Hampshire Cricket cancel contract of Australian Test star Nathan Lyon

Nathan Lyon has had his contract cancelled by Hampshire amidst the ongoing uncertainly caused by the Covid-19 pandemic. Photo by Jordan Mansfield/Getty Images for Surrey CCC.Nathan Lyon has had his contract cancelled by Hampshire amidst the ongoing uncertainly caused by the Covid-19 pandemic. Photo by Jordan Mansfield/Getty Images for Surrey CCC.
Nathan Lyon has had his contract cancelled by Hampshire amidst the ongoing uncertainly caused by the Covid-19 pandemic. Photo by Jordan Mansfield/Getty Images for Surrey CCC. | Getty Images
Hampshire have become the latest first-class county to cancel the contract of the overseas player they had lined up for the 2020 Championship season.

Australian spinner Nathan Lyon was due to join the club for a significant part of this year’s red-ball season.

However, given the cancellation of all domestic fixtures until May 28 as a result of the current COVID-19 pandemic, it has been mutually agreed he will not be flying to England.

Hide Ad
Hide Ad

Hampshire Cricket Director of Cricket Giles White said: ‘These are obviously very uncertain and challenging times, and it’s clear the issues cricket currently faces will contribute to the way in which counties are able to operate and prepare for this season.

‘As a result of this, and following conversations with Nathan and his management, it was mutually agreed that he would no longer join us this season.

‘I would like to thank Nathan and his representatives for their complete understanding and agreement and we hope to welcome him to the club next season.’

Hampshire were hoping that the addition of Lyon would give them one of the strongest bowling attacks in the top flight of the Championship - complementing seam trio Kyle Abbott, Fidel Edwards and Keith Barker.

Hide Ad
Hide Ad

Lyon, 32, has taken 390 wickets in 96 Tests for his country, placing him third on the all-time Australian list behind former Hampshire captain Shane Warne (708) and Glenn McGrath (593).

But the first six matches of Hampshire’s scheduled 14-game Championship season have already been lost by the decision to suspend all cricket until May 28, and there is obviously no guarantee that games will be played immediately after that date either.

The decision to cancel Lyon’s contract has come after Surrey and Gloucestershire also cancelled the contracts of Australian Michael Neser and Indian batsman Cheteshwar Pujara respectively.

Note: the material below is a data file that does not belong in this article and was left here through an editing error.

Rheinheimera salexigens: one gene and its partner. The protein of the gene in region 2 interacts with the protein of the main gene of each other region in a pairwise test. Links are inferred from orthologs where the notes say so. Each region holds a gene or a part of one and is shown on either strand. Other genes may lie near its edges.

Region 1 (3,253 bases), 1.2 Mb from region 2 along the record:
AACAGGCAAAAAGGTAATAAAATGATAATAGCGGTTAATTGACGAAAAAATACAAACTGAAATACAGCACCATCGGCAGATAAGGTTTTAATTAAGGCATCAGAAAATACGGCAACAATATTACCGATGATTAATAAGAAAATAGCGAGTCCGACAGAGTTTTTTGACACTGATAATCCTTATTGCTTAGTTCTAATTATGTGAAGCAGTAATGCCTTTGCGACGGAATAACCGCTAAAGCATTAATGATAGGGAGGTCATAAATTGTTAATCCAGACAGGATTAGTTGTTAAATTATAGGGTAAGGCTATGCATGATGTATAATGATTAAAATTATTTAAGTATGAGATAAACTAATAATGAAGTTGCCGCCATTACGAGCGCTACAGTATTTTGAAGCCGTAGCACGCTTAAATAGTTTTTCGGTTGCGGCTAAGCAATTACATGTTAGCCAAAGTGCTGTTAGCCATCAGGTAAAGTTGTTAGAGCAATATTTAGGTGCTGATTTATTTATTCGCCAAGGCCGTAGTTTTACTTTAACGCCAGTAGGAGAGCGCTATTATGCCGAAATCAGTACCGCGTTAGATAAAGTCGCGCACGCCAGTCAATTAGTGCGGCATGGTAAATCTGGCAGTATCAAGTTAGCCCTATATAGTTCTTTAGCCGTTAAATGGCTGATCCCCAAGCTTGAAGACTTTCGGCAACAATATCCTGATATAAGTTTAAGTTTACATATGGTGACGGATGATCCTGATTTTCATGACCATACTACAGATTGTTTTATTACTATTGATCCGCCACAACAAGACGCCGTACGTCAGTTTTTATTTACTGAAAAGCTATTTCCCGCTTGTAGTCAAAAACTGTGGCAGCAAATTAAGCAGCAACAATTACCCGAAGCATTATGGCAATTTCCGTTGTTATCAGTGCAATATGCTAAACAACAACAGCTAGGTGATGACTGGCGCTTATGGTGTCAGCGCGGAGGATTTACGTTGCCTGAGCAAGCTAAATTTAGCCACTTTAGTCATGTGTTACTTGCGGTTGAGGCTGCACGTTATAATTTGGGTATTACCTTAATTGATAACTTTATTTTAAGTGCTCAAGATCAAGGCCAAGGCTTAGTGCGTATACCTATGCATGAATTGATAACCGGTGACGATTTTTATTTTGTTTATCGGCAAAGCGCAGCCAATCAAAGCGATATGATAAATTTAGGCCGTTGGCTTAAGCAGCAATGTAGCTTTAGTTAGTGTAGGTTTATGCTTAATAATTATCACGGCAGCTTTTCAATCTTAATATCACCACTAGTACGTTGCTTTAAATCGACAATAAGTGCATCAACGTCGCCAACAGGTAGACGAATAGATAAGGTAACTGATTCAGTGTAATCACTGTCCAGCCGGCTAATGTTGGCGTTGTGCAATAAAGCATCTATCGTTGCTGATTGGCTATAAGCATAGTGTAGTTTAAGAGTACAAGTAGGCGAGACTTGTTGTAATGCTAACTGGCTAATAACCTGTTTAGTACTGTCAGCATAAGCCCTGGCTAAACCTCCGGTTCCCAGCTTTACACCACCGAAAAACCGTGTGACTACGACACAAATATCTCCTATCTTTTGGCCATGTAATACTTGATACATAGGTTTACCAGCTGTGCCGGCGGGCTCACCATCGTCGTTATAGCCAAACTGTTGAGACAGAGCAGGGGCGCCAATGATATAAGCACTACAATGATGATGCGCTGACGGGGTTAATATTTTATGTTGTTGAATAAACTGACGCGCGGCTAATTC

Elsewhere, Sussex are in talks with Australia's Travis Head, who had been lined up as their overseas professional. Head is no stranger to the south coast having had one season in the Southern Premier League with Ventnor in 2013.

Hide Ad
Hide Ad

Meanwhile, Sussex and Northamptonshire have joined the growing list of counties to furlough players, following a collective agreement brokered by the Professional Cricketers' Association this week.

But there was also a cautiously optimistic note from Sussex chief executive Rob Andrew.

He believes the more modest wages involved in cricket could help the game bounce back quicker than football or rugby union, a sport in which he served as player, coach and administrator.

‘Yes, cricket has some challenges but you could argue it's got fewer than maybe football or rugby union,’ he said.

Hide Ad
Hide Ad

‘In those sports the cost bases are driven by TV money and they are driven predominantly in player wages.

‘I can't comment on every county's financial position but I do know there is an absolute will across the 18 counties and the ECB, who have reacted very quickly in this situation.

‘Governing bodies often get a lot of stick, and I have personal experience of that in another sport, but the reaction across cricket has been fantastic.

‘From what I've seen the ECB reaction is going to give cricket the best chance to survive, even in the worst case scenario.’

Lancashire and Surrey have made it clear they do not intend to furlough cricket staff at present. Hampshire have yet to comment on whether they intend to furlough players and staff.